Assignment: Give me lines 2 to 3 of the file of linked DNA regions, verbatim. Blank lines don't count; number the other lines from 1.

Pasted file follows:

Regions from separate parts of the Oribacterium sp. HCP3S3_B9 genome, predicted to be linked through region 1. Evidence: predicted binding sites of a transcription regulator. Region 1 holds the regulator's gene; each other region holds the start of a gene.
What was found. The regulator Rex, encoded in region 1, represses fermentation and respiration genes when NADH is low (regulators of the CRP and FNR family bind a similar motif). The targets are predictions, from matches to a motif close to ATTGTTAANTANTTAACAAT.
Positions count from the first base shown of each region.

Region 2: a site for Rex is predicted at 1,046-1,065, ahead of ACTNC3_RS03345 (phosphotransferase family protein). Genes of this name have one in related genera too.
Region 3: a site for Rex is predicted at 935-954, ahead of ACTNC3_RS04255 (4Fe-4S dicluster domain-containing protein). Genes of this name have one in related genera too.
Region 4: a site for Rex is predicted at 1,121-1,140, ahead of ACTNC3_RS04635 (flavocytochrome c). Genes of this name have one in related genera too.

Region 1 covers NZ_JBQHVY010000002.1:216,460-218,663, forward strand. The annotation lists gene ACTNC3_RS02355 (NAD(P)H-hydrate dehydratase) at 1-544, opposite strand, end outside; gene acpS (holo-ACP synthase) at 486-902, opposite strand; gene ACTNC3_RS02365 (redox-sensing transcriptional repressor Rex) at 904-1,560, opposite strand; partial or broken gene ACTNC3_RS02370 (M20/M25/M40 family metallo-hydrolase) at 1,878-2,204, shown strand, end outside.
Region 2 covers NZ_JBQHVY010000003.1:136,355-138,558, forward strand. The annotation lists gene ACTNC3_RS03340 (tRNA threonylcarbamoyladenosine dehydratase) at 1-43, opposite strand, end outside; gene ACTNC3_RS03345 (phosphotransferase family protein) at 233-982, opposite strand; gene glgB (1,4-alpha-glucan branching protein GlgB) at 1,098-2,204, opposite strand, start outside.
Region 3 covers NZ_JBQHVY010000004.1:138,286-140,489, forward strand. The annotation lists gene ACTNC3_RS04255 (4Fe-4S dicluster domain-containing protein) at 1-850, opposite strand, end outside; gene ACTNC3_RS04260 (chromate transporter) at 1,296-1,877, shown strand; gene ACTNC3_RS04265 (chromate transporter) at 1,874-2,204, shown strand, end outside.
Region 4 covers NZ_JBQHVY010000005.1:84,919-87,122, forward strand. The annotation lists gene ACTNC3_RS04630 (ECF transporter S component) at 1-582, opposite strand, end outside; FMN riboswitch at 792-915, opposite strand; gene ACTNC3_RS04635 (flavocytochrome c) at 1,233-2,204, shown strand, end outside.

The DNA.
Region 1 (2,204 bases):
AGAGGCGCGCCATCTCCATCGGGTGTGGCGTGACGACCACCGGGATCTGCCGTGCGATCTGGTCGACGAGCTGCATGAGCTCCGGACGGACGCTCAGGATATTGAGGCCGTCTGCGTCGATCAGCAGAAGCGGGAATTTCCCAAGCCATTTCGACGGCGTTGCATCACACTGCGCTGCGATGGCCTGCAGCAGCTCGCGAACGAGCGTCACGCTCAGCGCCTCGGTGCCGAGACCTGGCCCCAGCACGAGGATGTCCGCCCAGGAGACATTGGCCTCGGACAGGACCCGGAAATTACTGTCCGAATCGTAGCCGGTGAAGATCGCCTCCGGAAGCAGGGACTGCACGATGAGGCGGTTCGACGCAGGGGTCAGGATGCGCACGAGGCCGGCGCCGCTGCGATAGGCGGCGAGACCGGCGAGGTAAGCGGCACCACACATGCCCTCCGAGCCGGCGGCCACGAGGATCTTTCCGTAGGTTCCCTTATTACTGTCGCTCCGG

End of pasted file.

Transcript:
What was found. The regulator Rex, encoded in region 1, represses fermentation and respiration genes when NADH is low (regulators of the CRP and FNR family bind a similar motif). The targets are predictions, from matches to a motif close to ATTGTTAANTANTTAACAAT.
Positions count from the first base shown of each region.